An element of the story that leads to tragedy is the failure of Bartleby and his employer to communicate with each other. One day, Bartleby simply stops following orders. From this point on, his reply to any order or request is passive resistance. But the rebellious employee seems either unable or unwilling to explain what motivates his sudden rebellion. On the other hand, his employer is evidently unable to comprehend that Bartleby may have reasons to resist his orders. The employer's refusal to accommodate Bartleby or his needs is what leads to Bartleby's tragic end. 
Melville devotes time to introducing the office environment which Bartleby joins, and the nature of his employer and his co-workers. The employer is an elderly lawyer and describes himself as unambitious. He previously had tenure as a "master" in the New York Court of Chancery. He employs scriveners (law-copyists) to deal with his legal documents. 
The eldest scrivener at the office is nicknamed Turkey. He is in his late 50s, and the narrator implies that he is a heavy drinker. He spends his lunch hour drinking. The younger scrivener is nicknamed Nippers. His employer considers him overly ambitious. The only other employee besides the scriveners is an office boy. He has been nicknamed Ginger Nut, because he brings ginger nuts for the scriveners. 
Bartleby is initially hired because he appears "sedate and respectable" in demeanor, unlike the other two scriveners. For two days, Bartleby is an industrious worker. He works quietly behind a folding screen that prevents him from maintaining eye contact with his employer. His only view through the office window is a wall. 
On his third day at the office, Bartleby is asked to proofread legal documents. He refuses a direct order from his employer for the first time. His employer considers firing Bartleby, but changes his mind when he notices Bartleby's "perfect composure". Days later, Bartleby refuses a similar order. His employer demands an explanation, but Bartleby offers none. The employer points out that his initial order was reasonable, and tries to appeal to Bartleby's common sense. When Bartleby again fails to obey, the employer has his three other employees work on persuading Bartleby. Bartleby's behavior does not change.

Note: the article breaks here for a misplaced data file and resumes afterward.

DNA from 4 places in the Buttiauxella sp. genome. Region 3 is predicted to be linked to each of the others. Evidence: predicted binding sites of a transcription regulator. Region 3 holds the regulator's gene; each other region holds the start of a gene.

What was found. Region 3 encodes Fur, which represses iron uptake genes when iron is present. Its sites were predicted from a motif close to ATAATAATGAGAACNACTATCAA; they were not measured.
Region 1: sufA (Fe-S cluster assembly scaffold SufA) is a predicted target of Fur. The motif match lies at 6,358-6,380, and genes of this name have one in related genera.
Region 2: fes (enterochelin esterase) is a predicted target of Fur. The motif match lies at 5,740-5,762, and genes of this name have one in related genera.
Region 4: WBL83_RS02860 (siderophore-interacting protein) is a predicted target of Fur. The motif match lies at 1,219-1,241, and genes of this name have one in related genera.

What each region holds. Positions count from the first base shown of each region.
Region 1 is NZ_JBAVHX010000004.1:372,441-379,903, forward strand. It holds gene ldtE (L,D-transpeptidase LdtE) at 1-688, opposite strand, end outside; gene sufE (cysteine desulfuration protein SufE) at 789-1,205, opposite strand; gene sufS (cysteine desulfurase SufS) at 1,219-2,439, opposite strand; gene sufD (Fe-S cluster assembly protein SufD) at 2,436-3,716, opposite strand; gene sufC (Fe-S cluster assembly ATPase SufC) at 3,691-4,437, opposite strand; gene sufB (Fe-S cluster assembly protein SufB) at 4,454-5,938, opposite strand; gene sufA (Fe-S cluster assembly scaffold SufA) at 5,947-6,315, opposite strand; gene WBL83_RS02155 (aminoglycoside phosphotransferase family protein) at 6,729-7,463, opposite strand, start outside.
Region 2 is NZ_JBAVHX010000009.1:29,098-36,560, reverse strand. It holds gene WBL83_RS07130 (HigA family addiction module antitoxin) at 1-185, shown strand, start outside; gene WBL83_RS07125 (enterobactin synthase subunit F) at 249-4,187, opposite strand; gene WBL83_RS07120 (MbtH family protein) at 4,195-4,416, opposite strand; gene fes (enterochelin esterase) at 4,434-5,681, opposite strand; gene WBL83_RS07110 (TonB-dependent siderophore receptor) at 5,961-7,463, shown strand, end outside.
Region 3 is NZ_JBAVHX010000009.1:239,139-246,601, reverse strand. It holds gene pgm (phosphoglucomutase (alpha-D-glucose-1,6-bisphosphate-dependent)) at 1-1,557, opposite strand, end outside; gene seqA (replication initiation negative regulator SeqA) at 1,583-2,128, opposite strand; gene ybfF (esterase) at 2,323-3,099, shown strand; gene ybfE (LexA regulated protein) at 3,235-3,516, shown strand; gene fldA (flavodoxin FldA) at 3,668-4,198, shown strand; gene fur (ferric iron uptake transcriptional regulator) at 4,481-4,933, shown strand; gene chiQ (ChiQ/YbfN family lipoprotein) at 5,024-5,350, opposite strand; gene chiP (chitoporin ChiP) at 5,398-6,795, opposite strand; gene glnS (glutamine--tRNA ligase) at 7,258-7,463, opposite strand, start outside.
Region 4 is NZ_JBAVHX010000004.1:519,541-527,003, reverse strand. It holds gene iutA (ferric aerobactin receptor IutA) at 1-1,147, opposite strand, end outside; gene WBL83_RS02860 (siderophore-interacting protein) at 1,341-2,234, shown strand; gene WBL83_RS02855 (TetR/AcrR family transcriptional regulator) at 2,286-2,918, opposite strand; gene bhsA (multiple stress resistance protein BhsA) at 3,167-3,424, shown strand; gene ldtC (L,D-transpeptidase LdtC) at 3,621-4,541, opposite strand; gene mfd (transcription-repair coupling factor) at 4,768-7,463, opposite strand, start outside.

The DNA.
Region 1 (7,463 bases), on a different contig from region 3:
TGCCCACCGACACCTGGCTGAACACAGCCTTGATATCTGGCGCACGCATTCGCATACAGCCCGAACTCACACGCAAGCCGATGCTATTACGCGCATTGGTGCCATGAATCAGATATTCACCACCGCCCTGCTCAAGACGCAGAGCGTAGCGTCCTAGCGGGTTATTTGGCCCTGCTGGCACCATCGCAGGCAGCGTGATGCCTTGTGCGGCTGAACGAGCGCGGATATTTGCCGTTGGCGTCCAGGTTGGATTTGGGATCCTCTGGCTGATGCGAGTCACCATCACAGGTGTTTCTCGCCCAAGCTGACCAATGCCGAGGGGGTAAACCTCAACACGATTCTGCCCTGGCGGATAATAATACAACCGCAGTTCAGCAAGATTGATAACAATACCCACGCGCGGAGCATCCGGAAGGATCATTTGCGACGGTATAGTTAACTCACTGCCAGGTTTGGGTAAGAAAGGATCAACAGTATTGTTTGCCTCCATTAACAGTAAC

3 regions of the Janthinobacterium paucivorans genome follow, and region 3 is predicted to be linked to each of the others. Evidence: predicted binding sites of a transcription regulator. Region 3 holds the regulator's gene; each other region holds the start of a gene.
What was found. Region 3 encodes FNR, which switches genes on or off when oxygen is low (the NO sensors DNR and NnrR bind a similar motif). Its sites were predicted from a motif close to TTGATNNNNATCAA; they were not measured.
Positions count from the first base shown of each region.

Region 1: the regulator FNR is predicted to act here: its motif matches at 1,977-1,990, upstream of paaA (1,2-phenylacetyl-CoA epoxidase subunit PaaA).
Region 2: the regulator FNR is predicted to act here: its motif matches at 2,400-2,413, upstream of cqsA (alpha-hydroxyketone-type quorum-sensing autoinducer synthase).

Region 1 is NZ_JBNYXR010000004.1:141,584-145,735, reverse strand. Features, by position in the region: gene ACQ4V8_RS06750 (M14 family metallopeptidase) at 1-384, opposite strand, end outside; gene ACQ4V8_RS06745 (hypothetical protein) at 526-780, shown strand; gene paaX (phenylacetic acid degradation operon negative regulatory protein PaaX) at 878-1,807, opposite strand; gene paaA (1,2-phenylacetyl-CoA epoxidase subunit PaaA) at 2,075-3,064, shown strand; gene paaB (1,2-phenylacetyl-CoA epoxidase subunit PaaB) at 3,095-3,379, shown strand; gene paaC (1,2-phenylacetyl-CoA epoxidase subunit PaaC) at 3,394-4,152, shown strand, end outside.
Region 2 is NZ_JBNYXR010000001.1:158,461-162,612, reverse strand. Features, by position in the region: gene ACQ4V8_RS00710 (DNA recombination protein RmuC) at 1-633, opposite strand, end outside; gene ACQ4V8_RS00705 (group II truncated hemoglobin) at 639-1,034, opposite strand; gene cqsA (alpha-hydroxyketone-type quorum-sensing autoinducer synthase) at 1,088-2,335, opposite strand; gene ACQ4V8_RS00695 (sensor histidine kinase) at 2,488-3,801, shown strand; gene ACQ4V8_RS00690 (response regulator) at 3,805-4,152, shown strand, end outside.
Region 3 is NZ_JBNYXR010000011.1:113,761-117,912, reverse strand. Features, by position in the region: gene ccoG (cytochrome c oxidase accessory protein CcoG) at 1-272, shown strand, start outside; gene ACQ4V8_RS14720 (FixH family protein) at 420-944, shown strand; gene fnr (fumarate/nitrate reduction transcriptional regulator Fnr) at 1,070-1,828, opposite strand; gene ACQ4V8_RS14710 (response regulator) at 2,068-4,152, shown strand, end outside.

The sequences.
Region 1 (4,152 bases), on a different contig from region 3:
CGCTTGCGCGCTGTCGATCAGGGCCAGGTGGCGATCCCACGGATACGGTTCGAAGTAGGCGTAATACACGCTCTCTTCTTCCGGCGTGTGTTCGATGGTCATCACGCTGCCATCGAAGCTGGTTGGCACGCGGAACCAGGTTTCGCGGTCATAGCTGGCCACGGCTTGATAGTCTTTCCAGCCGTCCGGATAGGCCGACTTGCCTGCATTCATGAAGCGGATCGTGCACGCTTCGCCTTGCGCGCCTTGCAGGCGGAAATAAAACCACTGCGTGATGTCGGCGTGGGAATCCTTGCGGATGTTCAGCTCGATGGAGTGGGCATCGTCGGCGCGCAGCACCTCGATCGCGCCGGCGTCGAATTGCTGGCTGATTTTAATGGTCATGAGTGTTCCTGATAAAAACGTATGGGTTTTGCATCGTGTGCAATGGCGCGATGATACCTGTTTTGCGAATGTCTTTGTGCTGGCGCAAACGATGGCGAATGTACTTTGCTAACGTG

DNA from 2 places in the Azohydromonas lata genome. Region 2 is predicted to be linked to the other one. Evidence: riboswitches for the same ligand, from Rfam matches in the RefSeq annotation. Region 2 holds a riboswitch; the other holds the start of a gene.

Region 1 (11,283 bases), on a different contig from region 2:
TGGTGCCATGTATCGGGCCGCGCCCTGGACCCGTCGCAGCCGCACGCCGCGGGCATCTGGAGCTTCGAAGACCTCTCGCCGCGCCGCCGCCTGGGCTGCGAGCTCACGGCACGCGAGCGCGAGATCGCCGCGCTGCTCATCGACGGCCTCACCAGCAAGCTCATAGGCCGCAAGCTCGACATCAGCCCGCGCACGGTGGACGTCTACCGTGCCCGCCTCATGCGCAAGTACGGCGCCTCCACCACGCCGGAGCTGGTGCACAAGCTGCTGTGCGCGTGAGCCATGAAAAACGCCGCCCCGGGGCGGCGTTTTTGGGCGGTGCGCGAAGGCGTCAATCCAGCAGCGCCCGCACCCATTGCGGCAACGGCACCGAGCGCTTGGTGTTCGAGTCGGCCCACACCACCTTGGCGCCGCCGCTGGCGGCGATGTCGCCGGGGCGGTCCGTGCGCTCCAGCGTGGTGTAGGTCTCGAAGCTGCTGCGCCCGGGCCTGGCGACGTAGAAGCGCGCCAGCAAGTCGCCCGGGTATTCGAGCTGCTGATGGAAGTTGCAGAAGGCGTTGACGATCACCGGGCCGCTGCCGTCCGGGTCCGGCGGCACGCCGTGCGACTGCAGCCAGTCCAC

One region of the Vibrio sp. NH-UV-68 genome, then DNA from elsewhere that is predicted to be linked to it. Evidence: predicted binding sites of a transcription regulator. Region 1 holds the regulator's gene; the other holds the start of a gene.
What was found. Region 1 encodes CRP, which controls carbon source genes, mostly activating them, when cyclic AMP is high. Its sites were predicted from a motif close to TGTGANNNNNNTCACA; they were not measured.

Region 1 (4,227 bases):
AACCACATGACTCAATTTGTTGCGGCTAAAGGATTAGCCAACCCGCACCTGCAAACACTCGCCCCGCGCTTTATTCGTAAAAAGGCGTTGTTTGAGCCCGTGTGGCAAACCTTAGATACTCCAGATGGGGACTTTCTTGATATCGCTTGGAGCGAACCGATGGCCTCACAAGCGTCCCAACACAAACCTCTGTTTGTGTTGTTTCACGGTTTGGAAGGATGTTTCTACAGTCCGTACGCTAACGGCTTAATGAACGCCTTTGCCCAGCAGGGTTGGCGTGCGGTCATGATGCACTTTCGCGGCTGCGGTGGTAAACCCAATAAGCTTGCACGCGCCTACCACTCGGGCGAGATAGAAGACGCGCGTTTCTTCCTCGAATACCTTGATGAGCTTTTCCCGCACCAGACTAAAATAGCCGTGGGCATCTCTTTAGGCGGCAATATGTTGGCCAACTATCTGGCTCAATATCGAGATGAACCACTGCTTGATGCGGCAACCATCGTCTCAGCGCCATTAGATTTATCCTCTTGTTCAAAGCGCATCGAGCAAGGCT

As days pass, Turkey offers to beat up Bartleby for his employer. The employer refuses to resort to violence. By chance, the employer finds out that Bartleby has moved into the legal office. Bartleby has no other home of his own. The employer pities Bartleby for his loneliness, but he also feels fear and revulsion for Bartleby. 
Upon closer observation of Bartleby's behavior, the employer notices that it is stranger than he previously thought. Bartleby no longer reads anything, and makes no effort to converse with other people. He spends much of his time staring at walls, and Bartleby's blank gaze implies that something is off. 
The employer's efforts to get rid of Bartleby
After Bartleby refuses to explain anything about his personal life to his employer, the employer becomes determined to get rid of him. Up to this point in the story, Bartleby has kept copying legal documents. He simply refuses any orders about proofreading. Afterwards, Bartleby stops his copying work. The employer waits for a few days to see if Bartleby is willing to resume work. When there is no such sign, he gives a deadline to Bartleby. The scrivener must vacate the premise within six days. 
With the end of the deadline, the employer fires Bartleby. He pays Bartleby his full wages, plus twenty dollars. The next day, Bartleby is still in the office. The employer decides against using physical force or calling the police. He tries to ignore Bartleby's unwanted presence in his office, but soon realizes that people are gossiping about Bartleby's behavior. He fears that his professional reputation is at risk, but again decides to not confront Bartleby. He instead moves into a new office.